After my herb bed gave me fits one year, Keith spent some time completely digging it out and replacing the dirt with potting soil and composted manure. That was $90 worth of dirt! That means I am spending a lot more time, and even more money, caring for it so the original costs won’t be wasted.
I have gone to a real nursery to find plants, larger and more established (and more expensive) than the discount store 99 cent pots. I have dug trenches for some scalloped stone borders to help keep the encroaching lily bed out of it, and to dissuade any critters that might hide beneath the shed behind the bed from using it as a back door.
I water it every day, and fertilize it every other week. I pull out anything that somehow blows in and seeds itself in my precious black soil.
I have seedlings planted to finish the bed, varieties of herbs that are difficult to find as plants, which I had to carry in and out of the house time and time again due to the fluctuating spring temperatures. Then they were transplanted into ever-increasing sized cups as they outgrew their tiny seed sponges, before finally reaching their permanent home in the herb garden bed.
I have invested so much time, energy, and money into this herb garden that I am not about to let it die.
Why is it that we will work ourselves silly because of a monetary investment, while at the same time neglecting other things much more important to our lives?
How about your marriage? I say to every young couple I know, “Marriage is a high maintenance relationship.” Right now, they think they will always be this close, always share every joy and every care. They think there will never come a time when she wonders if he still loves her, or he wonders if she cares at all about the problems he must deal with at work.
Life gets in the way. If you want to stay as close as you are during that honeymoon phase, you have to tend your little garden. Fix his favorite meal. Send her flowers. Put a love note in his lunchbox. Take out the garbage without being asked. Find a babysitter and go out on a date. Just sit down after the kids are in bed--make them go to bed, people--and talk to each other. And listen! Pray together. Study together. Worship together. Laugh together. Cry together.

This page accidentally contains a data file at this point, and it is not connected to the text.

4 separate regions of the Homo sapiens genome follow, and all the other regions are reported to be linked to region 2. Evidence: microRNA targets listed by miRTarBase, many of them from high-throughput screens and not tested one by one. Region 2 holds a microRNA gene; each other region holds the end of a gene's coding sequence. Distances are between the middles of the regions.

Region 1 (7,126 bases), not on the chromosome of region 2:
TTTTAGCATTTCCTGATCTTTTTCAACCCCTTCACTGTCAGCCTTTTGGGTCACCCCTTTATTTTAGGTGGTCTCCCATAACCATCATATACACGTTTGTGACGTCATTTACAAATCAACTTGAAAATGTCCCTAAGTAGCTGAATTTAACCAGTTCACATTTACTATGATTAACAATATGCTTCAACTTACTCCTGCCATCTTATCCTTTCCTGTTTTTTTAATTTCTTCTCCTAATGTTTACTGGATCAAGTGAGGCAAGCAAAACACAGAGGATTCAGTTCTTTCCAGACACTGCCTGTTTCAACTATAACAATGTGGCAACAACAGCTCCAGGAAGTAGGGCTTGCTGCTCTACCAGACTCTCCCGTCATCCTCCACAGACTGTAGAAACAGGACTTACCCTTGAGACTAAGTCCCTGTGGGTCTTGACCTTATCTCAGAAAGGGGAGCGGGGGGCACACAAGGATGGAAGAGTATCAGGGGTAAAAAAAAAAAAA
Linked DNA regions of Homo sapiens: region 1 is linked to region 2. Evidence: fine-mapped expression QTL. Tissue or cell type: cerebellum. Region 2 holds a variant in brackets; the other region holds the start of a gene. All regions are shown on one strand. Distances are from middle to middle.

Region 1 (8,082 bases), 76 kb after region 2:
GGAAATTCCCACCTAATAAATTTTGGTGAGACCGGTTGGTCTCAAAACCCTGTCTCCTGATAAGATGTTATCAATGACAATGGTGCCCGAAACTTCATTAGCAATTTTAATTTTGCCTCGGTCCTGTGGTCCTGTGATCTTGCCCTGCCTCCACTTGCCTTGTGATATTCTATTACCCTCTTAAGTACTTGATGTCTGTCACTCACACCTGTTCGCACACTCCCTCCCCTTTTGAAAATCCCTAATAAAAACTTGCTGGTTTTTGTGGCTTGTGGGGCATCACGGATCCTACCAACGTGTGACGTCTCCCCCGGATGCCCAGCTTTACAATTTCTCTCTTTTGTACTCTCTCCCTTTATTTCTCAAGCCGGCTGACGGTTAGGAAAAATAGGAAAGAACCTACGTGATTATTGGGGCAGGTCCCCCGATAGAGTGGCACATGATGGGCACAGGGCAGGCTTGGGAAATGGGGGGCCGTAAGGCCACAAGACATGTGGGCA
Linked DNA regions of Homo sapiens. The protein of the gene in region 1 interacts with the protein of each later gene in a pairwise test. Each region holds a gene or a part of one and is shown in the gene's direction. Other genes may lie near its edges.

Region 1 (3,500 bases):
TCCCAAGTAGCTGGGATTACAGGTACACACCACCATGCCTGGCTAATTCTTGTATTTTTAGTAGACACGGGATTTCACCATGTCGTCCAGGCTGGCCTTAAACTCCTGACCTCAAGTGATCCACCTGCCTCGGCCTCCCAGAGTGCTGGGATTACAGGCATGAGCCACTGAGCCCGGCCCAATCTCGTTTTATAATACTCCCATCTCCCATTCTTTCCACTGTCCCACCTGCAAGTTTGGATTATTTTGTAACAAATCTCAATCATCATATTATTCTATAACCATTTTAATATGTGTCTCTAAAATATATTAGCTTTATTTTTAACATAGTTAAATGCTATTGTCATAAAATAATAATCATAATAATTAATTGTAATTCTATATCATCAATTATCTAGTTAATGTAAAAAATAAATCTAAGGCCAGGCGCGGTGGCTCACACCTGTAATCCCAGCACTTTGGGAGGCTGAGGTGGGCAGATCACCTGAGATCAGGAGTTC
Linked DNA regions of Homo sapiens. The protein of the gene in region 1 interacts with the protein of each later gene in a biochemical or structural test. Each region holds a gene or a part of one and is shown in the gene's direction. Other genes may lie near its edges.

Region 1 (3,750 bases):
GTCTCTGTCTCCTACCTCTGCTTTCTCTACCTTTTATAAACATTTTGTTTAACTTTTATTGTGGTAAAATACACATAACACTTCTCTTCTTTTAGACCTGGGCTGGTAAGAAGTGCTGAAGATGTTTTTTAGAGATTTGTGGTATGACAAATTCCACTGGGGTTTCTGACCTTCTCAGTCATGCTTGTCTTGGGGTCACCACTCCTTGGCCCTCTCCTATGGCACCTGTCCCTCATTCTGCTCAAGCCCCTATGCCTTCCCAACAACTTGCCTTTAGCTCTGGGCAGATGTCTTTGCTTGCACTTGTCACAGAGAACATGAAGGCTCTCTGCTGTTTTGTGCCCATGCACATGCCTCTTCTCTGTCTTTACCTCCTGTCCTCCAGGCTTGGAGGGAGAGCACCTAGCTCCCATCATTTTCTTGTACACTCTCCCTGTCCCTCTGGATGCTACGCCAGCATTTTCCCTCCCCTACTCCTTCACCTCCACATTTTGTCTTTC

What about your relationship with God? Do you think you can maintain a close relationship with someone you don’t know? He gave you a whole book telling you who He is, 1 Cor 2:11-13. How much time do you spend with it? How often do you talk to Him? How can He help you when you never ask? How can you enjoy being in the presence of someone with whom you have nothing in common? Disciples want nothing more than to become like their teachers, 1 Pet 2:21,22; 2 Pet 3:18.
None of that comes without effort. You must spend some time and energy, maybe even make a few sacrifices to cultivate your relationship with God. When you have invested nothing, it means nothing to you, and it shows.
Spend some time today improving your marriage, tending to your family relationships, cultivating your love and care for your brethren, and most of all, caring for your soul—pulling out the weeds, feeding it, nursing it along--so it will grow into a deeper, stronger, more fruitful relationship with your God.
Sow to yourselves in righteousness, reap according to kindness; break up your fallow ground; for it is time to seek Jehovah, till he come and rain righteousness upon you, Hosea 10:12.